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Revista Colombiana de Cirugía

Print version ISSN 2011-7582

rev. colomb. cir. vol.33 no.3 Bogotá July/Sept. 2018

http://dx.doi.org/10.30944/20117582.67 

EDITORIAL

Minimally invasive inguinal hernia repair: back to the future

Reparo mínimamente invasivo de la hernia inguinal: volver al futuro

Edward L Felix1  a 

1 General Surgeon, Specialist in Bariatric Surgery, Fresno, California

Laparoscopic inguinal hernia repair has come a long way in the last 25 years. We began with very crude instrumentation, but with the knowledge that we had to duplicate the posterior repairs of Nyhus and Stoppa. At first, most surgeons utilized a transperitoneal (TAPP) because the anatomical view was a familiar one. Soon however, many surgeons with advanced laparoscopic skills switched over to a totally extraperitoneal technique (TEP). The techniques have been slow to gain universal popularity, but have finally been accepted in some circles as the gold standard. With the addition of the extended totally extra-peritoneal approach (E-TEP) developed by Jorge Daes that allows the MIS approach to be applied to many of the anatomically more difficult hernias and the robotic TAPP (R-TAPP) that seems to shorten the learning curve for new MIS surgeons, the adoption of MIS inguinal hernia repair is now rapidly increasing.

Many surgeons however, have failed to look at the lessons learned during the early development of MIS inguinal hernia repair. There are no shortcuts when utilizing an MIS approach. It does not matter which of the four techniques a surgeon utilizes, they must follow the basic tenants of laparoscopic inguinal hernia repair developed over the last 25 years. The cornerstone of the MIS approach is and always will be the complete dissection of the myopectineal orifice (MPO) and total coverage of all three potential hernia defects, following the steps of the Critical View of the MPO published in Annals of Surgery1. There has been a recent attempt to create shortcuts and to tailor the operation. History shows that previous attempts to do this have only resulted in recurrence due to missed hernias and technical failures. I would hope anyone trying to reinvent this eloquent procedure would first study how we got to where we are today before they try to alter the technique. Most of the new shortcuts and variations in the procedure have been tried and failed in the past. Yes, it is important to always be looking to improve what is considered the standard, but before a change is promoted on You Tube or social media significant data should be collected so that we don't inadvertently undo what has taken so long to perfect.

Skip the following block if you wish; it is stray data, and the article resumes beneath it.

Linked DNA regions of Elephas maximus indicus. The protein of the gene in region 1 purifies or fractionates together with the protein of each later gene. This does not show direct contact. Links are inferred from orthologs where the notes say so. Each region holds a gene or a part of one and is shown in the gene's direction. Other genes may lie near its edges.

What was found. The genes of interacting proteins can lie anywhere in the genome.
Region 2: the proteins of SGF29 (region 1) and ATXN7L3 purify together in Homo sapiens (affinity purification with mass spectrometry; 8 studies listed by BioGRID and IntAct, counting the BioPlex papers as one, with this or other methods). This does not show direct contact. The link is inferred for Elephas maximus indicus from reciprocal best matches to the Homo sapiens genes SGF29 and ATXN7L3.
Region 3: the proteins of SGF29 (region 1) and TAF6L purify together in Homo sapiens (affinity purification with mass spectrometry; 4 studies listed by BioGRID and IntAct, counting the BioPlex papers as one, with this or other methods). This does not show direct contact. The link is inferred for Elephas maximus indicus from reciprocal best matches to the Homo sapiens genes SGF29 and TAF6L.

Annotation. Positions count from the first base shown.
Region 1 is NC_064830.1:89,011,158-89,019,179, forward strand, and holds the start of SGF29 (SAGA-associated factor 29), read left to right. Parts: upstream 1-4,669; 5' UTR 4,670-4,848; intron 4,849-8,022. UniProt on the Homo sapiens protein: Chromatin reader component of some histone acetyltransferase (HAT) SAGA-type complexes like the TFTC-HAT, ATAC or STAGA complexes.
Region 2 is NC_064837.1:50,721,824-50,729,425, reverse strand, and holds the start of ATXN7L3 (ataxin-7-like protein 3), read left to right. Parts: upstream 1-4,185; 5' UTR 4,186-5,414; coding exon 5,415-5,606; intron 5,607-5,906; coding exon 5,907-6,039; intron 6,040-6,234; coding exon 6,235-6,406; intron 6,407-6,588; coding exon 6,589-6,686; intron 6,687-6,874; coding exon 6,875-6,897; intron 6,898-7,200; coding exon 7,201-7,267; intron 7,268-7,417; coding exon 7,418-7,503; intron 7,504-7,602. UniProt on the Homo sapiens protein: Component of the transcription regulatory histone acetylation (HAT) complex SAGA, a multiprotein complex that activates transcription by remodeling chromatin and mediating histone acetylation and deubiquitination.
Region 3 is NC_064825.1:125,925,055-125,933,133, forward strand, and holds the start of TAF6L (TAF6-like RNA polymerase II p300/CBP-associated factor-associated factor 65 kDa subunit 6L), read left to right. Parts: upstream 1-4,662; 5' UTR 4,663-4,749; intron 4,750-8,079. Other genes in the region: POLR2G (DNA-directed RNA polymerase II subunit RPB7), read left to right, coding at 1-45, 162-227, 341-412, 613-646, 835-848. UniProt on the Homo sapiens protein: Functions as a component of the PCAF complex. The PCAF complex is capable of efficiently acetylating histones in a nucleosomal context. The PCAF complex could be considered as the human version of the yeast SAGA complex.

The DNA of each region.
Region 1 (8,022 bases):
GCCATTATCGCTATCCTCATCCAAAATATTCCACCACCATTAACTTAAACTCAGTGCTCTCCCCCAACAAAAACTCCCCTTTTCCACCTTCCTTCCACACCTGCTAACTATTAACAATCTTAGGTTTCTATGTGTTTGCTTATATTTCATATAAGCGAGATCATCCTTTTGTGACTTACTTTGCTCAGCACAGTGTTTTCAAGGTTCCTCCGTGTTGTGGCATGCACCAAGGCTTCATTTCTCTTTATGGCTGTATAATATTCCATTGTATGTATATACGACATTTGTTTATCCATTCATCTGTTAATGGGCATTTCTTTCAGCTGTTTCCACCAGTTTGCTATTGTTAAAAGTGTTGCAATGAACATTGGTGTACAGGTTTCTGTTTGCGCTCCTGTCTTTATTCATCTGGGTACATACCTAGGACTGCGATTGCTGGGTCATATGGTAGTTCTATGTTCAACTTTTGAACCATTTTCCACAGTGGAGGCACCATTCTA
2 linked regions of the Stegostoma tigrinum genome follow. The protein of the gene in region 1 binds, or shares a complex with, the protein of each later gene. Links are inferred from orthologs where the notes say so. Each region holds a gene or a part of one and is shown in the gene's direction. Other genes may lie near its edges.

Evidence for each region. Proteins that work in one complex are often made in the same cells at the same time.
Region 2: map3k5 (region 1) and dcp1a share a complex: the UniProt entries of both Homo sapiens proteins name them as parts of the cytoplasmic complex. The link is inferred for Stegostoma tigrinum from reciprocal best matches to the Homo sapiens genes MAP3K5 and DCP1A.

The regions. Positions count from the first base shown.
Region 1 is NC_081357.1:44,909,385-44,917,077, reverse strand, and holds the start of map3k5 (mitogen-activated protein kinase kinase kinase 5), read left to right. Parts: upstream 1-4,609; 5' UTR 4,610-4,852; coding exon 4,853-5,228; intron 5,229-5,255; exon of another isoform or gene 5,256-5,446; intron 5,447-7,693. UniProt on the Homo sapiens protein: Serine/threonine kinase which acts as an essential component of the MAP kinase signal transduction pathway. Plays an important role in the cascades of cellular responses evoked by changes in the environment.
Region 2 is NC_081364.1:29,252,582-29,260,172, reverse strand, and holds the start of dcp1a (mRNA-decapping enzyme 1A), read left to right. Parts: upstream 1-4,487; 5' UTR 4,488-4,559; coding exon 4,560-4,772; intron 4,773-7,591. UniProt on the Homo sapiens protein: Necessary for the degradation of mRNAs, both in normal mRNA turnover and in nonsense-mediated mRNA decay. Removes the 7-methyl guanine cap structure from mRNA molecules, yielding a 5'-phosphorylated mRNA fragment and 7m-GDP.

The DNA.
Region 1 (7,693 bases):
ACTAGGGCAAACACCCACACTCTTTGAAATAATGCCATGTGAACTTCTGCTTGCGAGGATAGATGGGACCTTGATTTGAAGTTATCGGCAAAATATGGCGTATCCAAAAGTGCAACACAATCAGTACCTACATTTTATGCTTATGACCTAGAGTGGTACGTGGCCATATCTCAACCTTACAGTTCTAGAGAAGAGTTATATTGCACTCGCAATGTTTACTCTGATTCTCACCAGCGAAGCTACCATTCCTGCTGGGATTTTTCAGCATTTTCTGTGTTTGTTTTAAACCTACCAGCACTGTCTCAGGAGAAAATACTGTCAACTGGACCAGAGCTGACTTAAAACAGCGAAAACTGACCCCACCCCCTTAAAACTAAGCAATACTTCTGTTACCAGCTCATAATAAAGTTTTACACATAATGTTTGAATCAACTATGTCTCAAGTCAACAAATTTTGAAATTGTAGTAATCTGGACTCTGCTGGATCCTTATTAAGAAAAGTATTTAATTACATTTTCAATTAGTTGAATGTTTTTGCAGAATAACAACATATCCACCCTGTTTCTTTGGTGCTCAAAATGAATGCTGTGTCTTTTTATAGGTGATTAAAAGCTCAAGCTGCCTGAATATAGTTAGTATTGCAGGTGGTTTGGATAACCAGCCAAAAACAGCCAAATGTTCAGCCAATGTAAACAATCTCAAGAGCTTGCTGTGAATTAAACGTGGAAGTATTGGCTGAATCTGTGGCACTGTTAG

Reference

1. Daes J, Felix E. Critical view of the myopectineal orifice. Ann Surg. 2017;266:e1-e2. doi: 10.1097/SLA.0000000000002104 [ Links ]

Citar como: Felix EL. Minimally invasive inguinal hernia repair: back to the future. Rev Colomb Cir. 2018;33:246. https://doi.org10.30944/20117582.67

Received: June 05, 2018; Accepted: June 12, 2018

a Correspondencia: Edward L. Felix, MD, FACS, Advanced Bariatric Center 7060 N Recreation Avenue, Suite 101, Fresno, CA 93720.

Creative Commons License This is an open-access article distributed under the terms of the Creative Commons Attribution License